The claim: Everyone can benefit from eating a gluten-free diet, even if they’re not gluten intolerant.
The facts: There’s no truth to the claim that a gluten-free diet is a healthier way to eat or that it can help you lose weight (any more than other fad diets can).
Gluten is a protein found in many grains, including wheat, barley, and rye. Despite the fact that only about 1 percent of the population has celiac disease—an autoimmune reaction to the gluten protein that causes damage to the small intestine and thus necessitates a gluten-free diet—one survey found that 25 percent of Americans reported consuming gluten-free foods in 2015. Diet books that blame gluten (or wheat in general) for a laundry list of symptoms and conditions, ranging from infertility to schizophrenia, have landed on The New York Times bestseller list. Regardless of their popularity, these claims are simply false.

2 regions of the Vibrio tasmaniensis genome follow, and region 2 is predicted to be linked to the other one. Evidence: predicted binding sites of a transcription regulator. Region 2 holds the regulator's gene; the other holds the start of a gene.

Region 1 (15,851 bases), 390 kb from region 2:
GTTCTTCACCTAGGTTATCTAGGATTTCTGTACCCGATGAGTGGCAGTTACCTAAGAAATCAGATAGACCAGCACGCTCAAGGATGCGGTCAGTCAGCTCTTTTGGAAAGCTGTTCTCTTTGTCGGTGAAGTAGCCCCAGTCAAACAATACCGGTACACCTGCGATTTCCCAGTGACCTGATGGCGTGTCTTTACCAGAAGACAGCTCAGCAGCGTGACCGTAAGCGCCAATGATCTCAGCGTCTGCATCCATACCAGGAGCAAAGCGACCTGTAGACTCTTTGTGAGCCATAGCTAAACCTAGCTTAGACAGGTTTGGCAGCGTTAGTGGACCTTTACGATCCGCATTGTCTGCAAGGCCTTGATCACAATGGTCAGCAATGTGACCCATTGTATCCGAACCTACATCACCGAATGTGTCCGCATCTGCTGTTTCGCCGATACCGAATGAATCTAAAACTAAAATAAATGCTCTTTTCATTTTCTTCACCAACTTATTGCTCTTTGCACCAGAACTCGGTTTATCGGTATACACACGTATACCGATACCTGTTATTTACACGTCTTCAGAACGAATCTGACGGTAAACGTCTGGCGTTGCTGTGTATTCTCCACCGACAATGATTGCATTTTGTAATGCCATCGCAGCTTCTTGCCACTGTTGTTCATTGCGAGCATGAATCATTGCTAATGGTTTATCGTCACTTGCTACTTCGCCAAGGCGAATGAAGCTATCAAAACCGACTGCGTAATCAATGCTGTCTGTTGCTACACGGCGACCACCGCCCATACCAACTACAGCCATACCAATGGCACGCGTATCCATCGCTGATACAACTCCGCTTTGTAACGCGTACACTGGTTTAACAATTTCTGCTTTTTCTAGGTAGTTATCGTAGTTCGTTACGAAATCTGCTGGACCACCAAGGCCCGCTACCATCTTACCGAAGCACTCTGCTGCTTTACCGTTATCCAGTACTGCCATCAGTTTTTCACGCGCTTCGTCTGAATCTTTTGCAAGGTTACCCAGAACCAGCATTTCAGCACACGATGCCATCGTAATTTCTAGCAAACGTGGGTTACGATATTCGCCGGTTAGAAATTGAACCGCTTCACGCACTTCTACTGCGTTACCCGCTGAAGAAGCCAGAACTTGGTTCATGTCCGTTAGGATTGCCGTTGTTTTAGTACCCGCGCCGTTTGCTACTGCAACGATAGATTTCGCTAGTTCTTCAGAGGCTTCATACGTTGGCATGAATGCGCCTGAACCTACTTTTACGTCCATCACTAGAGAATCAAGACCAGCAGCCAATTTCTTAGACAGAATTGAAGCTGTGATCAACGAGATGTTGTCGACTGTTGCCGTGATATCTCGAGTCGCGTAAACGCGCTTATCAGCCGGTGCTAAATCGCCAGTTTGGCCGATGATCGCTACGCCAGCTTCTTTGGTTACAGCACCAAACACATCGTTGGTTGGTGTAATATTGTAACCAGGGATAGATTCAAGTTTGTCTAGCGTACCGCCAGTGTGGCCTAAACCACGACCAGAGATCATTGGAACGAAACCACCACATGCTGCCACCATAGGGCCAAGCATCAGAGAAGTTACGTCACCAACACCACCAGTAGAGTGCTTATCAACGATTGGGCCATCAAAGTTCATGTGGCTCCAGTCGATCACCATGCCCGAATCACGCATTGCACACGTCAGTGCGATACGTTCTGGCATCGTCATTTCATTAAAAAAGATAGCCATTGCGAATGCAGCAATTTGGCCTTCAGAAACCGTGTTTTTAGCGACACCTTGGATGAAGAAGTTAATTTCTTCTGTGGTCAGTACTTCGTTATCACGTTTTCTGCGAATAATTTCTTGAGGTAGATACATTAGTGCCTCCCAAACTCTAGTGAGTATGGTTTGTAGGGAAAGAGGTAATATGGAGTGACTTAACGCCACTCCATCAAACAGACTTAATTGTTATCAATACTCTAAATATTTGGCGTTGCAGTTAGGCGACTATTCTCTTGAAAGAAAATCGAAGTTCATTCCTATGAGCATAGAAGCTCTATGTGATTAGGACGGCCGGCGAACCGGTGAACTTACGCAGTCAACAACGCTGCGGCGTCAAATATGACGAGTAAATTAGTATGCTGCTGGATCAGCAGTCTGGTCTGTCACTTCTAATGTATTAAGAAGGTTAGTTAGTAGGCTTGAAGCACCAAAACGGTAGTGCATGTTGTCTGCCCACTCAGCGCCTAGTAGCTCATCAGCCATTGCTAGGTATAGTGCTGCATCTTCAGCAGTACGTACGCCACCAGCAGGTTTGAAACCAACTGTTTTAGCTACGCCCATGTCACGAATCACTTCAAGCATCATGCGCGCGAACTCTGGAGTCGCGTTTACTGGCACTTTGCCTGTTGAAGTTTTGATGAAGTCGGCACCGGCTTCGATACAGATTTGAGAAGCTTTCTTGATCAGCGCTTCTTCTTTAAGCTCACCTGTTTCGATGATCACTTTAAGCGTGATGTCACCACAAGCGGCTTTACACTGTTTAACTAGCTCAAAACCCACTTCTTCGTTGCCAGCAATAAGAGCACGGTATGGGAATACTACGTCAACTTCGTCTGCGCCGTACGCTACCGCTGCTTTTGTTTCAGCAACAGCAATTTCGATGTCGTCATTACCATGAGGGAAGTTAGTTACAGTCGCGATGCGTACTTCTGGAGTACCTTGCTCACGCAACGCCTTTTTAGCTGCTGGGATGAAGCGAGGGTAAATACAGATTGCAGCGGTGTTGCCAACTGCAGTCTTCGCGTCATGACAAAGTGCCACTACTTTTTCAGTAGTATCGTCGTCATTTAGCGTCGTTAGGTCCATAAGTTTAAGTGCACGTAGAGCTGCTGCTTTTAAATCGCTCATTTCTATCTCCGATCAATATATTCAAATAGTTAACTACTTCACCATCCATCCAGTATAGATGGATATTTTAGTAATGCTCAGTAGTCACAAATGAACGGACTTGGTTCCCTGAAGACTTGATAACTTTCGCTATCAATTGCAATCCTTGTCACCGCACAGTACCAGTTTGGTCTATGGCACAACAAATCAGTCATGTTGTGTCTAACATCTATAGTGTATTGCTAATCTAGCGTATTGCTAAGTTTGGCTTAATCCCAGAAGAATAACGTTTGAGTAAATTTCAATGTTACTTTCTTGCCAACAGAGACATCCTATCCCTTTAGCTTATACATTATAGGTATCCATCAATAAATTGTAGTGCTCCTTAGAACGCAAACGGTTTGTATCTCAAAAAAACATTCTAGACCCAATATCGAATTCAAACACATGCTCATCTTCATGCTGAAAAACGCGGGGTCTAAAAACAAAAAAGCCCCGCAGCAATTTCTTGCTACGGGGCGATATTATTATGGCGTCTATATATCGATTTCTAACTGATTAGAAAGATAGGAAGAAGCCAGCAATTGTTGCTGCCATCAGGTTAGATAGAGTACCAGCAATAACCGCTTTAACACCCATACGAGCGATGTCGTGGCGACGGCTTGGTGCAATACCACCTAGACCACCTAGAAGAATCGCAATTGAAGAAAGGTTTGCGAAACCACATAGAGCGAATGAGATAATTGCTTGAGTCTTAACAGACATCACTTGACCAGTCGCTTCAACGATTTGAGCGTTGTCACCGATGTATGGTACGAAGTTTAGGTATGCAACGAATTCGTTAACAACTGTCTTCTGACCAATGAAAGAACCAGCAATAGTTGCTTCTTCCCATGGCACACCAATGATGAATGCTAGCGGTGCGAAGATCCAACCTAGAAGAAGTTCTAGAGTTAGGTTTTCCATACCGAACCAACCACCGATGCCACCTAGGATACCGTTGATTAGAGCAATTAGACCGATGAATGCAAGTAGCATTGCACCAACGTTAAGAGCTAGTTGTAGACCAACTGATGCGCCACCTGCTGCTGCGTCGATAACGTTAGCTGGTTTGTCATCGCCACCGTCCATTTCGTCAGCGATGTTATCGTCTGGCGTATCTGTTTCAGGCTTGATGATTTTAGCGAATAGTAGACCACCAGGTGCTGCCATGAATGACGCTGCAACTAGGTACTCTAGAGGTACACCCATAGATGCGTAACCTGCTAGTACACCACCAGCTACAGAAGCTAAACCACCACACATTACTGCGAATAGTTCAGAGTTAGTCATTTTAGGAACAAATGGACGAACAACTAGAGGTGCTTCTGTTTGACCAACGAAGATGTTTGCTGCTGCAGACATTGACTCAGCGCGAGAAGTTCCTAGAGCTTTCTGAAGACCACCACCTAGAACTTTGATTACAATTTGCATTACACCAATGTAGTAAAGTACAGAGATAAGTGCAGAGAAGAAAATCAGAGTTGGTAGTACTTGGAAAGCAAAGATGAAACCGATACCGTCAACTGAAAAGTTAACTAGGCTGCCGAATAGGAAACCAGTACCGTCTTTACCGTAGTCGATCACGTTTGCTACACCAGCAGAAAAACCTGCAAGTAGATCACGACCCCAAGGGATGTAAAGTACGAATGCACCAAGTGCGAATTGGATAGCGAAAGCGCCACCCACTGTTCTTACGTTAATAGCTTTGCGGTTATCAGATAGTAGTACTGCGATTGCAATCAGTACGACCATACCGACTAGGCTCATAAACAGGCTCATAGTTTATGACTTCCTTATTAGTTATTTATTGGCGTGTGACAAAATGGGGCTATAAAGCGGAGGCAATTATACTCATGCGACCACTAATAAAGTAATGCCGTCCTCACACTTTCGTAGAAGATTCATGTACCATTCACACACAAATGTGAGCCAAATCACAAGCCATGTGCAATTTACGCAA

The only other condition that may require gluten restriction is non-celiac gluten sensitivity—a poorly defined condition that’s characterized by abdominal pain, bloating, and diarrhea or constipation after eating gluten-containing foods. Gluten sensitivity is more common than celiac disease, but it still affects a small percentage of the population (about 6 percent). And it isn’t even certain if gluten is to blame there: The symptoms could be caused by other compounds found along with gluten in these grains.
What about wheat allergy? That’s triggered by a non-gluten protein in wheat, much like a protein in peanuts is responsible for peanut allergies.
While the presence or absence of gluten has no direct effect on the quality of your diet, many gluten-free processed foods are lower in fiber, vitamins, and minerals than their gluten-containing counterparts—and they may be higher in calories as a result of fat or sugar added to compensate for the flavor and texture changes that occur when gluten is removed. As a result, some gluten-free diets may actually be less healthful.
Also see Ginger Ale for an Upset Stomach?